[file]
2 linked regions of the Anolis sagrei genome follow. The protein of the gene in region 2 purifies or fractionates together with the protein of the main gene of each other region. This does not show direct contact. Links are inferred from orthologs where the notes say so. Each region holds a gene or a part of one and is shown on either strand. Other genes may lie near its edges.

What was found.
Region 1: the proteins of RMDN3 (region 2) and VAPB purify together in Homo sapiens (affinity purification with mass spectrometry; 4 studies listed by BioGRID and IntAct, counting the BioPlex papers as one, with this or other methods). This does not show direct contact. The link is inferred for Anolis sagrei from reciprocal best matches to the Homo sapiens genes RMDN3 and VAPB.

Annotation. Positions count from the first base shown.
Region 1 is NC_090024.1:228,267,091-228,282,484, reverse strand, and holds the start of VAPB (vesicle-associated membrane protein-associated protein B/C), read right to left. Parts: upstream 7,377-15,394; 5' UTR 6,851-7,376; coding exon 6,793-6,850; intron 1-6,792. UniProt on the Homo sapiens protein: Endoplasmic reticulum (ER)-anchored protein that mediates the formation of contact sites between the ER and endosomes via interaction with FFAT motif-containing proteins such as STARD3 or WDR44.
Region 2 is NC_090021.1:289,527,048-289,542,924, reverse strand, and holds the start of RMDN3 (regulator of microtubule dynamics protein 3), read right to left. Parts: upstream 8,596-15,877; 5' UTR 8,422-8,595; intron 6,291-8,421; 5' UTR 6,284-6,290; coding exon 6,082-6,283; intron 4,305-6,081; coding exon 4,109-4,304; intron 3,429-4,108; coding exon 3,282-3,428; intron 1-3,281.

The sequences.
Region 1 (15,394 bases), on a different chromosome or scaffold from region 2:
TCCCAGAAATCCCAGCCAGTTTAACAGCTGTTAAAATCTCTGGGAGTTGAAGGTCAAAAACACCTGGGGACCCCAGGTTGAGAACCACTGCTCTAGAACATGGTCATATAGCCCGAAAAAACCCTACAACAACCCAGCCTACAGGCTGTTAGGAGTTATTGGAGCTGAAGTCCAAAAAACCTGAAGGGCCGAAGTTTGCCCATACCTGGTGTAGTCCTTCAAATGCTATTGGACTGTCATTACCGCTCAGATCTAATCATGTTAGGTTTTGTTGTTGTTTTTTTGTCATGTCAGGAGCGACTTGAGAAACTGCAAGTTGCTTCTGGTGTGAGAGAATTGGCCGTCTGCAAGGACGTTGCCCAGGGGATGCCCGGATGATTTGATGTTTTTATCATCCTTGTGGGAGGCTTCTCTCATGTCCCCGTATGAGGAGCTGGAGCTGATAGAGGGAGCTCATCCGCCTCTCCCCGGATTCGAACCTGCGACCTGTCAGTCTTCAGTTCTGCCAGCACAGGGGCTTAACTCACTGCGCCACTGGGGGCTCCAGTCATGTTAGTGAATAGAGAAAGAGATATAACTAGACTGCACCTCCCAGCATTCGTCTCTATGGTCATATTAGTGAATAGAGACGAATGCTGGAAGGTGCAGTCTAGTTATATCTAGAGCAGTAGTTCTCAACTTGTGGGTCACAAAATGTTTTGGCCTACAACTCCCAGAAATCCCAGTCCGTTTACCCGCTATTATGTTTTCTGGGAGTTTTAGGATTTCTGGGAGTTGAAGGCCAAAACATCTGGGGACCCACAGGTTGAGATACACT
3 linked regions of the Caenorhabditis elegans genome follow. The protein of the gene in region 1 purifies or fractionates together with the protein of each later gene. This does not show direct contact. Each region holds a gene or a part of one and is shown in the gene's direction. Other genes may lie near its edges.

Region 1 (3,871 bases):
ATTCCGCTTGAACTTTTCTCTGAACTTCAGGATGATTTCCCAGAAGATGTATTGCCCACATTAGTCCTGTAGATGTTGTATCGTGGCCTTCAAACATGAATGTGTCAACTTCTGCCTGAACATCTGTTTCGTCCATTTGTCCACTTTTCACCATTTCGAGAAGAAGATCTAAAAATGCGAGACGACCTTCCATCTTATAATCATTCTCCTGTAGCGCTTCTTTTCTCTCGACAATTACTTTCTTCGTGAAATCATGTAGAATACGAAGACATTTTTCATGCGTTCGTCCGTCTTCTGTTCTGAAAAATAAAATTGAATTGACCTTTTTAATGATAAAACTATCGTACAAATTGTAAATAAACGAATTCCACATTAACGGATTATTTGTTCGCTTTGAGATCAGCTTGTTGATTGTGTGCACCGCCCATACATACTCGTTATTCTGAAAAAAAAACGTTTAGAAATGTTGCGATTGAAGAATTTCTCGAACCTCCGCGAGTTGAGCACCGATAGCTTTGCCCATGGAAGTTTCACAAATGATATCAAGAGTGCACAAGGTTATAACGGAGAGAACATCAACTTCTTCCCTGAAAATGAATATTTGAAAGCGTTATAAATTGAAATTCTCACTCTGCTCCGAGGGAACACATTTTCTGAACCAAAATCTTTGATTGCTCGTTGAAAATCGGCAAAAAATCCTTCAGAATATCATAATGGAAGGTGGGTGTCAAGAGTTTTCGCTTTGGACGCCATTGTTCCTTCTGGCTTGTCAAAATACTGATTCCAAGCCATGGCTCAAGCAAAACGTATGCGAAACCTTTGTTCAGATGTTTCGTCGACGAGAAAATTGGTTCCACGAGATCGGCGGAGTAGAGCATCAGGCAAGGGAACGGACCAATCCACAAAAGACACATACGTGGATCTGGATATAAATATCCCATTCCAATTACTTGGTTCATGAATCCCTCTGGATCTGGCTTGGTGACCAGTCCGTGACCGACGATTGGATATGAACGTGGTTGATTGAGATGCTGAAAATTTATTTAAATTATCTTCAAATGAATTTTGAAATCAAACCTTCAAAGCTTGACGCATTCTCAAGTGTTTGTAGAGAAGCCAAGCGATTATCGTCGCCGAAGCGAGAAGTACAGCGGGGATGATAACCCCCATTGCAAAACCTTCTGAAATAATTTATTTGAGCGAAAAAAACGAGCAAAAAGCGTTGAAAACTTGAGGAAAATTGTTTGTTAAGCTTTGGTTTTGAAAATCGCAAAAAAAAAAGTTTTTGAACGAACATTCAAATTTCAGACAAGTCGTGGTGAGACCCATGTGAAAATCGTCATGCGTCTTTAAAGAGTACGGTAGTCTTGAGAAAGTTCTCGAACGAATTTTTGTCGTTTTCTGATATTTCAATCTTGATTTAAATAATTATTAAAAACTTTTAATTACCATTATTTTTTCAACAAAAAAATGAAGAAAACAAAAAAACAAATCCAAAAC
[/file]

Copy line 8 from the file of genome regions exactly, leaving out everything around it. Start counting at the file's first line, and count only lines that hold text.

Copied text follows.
Region 1 (15,394 bases), on a different chromosome or scaffold from region 2: